With few exceptions, strict regard was paid to the instructions laid down in orders for regulating the rapidity and direction of the fire. At dark all the pieces ceased firing except two 13-inch mortars, one 10-inch mortar, and one 30-pounder Parrott, which were served through the night at intervals of twenty minutes for each piece. The only plainly perceptible result of this cannonade of ten and a half hours' duration (the breaching batteries having been served but nine and a half hours) was the commencement of a breach in the easterly half of the pan-coupé connecting the south and southeast faces, and in that portion of the southeast face spanned by the two casemates adjacent to the pan-coupé. The breach had been ordered in this portion of the scarp so as to take in reverse through the opening the magazine located in the angle formed by the gorge and north face. Two of the barbette guns of the fort had been disabled and three casemate guns silenced. The enemy served both tiers of guns briskly throughout the day, but without injury to the matériel or personnel of our batteries. The result from the mortar batteries was not at all satisfactory, notwithstanding the care and skill with which the pieces were served.

On the morning of the 11th our batteries again opened a little after sunrise with decided effect, the fort returning a heavy and well- directed fire from its barbette and casemate guns. The breach was rapidly enlarged. At the expiration of three hours the entire casemate next to the pan-coupé had been opened, and by 11 o'clock the one adjacent to it was in a similar condition. Directions were then given to train the guns upon the third embrasure, upon which the breaching batteries were operating with effect, when the fort hoisted the white flag. This occurred at 2 o'clock. The formalities of visiting the fort, receiving its surrender, and occupying it with our troops consumed the balance of the afternoon and evening.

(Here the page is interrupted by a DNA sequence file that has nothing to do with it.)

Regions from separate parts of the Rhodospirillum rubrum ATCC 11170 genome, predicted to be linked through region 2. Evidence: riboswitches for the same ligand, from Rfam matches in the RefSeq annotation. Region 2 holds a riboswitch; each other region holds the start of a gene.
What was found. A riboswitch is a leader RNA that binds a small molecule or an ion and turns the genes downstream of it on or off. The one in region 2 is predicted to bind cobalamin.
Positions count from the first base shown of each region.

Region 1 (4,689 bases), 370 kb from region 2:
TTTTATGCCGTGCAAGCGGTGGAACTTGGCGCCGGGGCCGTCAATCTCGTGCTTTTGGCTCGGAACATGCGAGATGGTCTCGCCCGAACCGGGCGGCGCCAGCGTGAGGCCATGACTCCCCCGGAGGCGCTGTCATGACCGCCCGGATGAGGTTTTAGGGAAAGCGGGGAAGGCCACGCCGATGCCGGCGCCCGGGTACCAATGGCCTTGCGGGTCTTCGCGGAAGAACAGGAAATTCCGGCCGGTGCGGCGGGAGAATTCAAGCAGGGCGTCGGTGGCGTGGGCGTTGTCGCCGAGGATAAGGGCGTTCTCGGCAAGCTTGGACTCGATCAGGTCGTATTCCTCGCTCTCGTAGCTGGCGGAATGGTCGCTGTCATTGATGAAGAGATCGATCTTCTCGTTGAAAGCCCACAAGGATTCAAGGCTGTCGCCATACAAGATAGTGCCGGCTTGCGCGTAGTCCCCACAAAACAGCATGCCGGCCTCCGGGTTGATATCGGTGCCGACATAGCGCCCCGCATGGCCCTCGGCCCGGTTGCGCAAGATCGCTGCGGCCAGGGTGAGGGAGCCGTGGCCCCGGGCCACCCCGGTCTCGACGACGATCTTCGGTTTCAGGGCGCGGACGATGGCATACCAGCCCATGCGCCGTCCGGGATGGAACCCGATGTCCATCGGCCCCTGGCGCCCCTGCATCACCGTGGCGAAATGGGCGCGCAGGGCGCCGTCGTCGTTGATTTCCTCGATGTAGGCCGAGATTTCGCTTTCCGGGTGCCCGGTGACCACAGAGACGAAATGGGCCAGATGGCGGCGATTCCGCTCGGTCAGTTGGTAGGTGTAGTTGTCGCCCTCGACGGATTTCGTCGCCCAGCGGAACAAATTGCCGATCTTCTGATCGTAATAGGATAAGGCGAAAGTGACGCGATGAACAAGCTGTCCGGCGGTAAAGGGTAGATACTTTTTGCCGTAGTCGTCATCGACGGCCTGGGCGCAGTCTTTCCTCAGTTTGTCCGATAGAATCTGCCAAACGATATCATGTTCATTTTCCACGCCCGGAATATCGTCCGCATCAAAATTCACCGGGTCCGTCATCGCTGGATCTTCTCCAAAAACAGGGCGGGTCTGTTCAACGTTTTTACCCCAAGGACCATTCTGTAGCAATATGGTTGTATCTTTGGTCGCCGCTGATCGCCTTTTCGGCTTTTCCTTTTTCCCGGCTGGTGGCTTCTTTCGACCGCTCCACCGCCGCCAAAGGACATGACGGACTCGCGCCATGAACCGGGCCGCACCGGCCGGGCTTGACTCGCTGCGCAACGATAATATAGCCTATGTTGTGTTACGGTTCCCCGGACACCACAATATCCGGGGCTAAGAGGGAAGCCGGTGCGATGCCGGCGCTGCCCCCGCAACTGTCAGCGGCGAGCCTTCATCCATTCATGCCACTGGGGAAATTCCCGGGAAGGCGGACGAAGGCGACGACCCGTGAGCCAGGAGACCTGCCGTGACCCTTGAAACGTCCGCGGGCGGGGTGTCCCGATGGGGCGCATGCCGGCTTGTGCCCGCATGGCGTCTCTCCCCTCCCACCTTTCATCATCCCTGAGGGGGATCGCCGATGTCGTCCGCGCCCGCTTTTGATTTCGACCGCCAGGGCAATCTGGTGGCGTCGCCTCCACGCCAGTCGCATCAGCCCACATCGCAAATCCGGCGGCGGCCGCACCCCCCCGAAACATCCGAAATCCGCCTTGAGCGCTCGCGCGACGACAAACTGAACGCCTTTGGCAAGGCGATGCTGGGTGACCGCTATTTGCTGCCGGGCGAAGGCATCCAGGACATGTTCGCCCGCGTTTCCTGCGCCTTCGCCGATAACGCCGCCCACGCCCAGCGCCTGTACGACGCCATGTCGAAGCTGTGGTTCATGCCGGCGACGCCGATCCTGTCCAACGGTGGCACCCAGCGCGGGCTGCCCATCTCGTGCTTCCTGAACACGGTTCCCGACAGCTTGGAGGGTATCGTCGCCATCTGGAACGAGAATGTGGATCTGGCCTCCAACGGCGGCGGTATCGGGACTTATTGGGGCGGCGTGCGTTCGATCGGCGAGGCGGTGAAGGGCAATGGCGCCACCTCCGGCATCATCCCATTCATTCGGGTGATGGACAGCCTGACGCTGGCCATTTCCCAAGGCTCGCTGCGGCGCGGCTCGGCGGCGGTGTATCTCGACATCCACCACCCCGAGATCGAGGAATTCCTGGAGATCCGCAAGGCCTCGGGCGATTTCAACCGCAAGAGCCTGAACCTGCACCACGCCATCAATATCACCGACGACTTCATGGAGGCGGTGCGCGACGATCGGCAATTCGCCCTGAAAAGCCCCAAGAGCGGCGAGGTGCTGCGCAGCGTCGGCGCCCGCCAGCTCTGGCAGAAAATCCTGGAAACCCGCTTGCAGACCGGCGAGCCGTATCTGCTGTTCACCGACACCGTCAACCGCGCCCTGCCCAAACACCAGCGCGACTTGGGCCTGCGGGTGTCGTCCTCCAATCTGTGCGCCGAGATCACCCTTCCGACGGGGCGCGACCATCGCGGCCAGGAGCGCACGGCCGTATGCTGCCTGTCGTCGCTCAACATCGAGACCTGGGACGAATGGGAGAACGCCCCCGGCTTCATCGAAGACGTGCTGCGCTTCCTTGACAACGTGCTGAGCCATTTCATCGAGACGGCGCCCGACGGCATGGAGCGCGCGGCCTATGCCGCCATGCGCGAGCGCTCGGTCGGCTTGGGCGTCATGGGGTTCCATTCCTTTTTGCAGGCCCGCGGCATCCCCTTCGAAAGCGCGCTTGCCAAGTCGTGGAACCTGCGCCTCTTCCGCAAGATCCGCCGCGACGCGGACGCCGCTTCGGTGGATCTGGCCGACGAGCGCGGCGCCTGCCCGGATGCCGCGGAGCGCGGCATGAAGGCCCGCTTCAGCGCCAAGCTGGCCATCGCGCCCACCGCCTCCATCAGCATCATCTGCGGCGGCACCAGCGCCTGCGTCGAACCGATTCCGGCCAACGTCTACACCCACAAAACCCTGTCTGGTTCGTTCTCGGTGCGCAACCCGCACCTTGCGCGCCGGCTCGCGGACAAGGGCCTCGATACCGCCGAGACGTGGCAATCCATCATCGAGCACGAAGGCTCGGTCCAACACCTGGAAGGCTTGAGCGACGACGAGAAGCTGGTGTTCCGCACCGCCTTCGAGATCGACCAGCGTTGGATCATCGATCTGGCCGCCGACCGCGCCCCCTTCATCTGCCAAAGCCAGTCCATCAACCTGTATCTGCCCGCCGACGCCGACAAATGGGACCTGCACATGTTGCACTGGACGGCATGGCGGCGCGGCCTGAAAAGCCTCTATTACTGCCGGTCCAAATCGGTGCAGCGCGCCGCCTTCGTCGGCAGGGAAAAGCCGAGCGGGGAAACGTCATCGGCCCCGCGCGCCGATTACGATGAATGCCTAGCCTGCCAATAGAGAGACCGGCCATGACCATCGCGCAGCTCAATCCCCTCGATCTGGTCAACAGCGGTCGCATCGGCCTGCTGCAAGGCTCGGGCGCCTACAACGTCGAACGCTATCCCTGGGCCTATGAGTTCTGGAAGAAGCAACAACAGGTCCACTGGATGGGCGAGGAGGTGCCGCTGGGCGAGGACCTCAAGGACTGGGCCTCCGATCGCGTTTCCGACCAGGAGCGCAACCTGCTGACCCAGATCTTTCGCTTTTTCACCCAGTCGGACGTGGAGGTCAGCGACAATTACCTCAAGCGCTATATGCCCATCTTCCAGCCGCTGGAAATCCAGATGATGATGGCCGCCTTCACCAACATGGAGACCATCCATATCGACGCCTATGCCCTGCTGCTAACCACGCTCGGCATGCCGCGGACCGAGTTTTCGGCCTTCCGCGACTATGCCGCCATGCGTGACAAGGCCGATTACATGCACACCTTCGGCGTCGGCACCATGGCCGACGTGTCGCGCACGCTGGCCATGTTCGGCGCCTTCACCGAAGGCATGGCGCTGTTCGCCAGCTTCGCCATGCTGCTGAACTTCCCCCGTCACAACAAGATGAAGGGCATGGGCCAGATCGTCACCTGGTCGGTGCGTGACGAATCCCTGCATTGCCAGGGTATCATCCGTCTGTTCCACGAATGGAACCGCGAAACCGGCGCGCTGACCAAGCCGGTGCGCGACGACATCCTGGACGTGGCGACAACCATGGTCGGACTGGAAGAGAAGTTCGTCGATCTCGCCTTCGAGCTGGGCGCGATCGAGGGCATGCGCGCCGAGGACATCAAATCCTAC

I cannot indulge in details, however interesting and instructive, in this hasty and preliminary report, but the pleasing duty of acknowledging the valuable services of the officers and men under my command during the laborious and fatiguing preliminaries for opening fire, as well as during the action, I do not feel at liberty to defer.

The labor of landing the heaviest ordnance, with large supplies of ordnance stores, without a wharf, upon an open and exposed beach remarkable for its heavy surf, taking advantage of the tide night and day; the transportation of those articles to the advance batteries under cover of night; the erection of seven of the eleven batteries in plain view of Fort Pulaski and under its fire; the construction over marshy ground in the night-time exclusively of nearly 1 mile of causeway resting on fascines and brush-wood; the difficult task of hauling the guns, carriages, and chassis to their positions in the dark over a narrow road bordered by marsh by the labor of the men alone (the advance batteries being 2½ miles from the landing); the indomitable perseverance and cheerful deportment of the officers and men under the frequent and discouraging incidents of breaking down, miring in the swamp, &c., are services to the cause and country which I do not feel at liberty to leave unrecorded. An idea of the immense labor expended in transporting the ordnance can be gained from the fact that 250 men could hardly move a 13-inch mortar loaded on a sling-cart.

Another circumstance deserving especial mention is that twenty-two of the thirty-six pieces comprised in the batteries were served during the action by the troops who had performed the fatiguing labors to which I have referred above. They received all their instruction in gunnery at such odd times as they could be spared from other duty during the week preceding the action....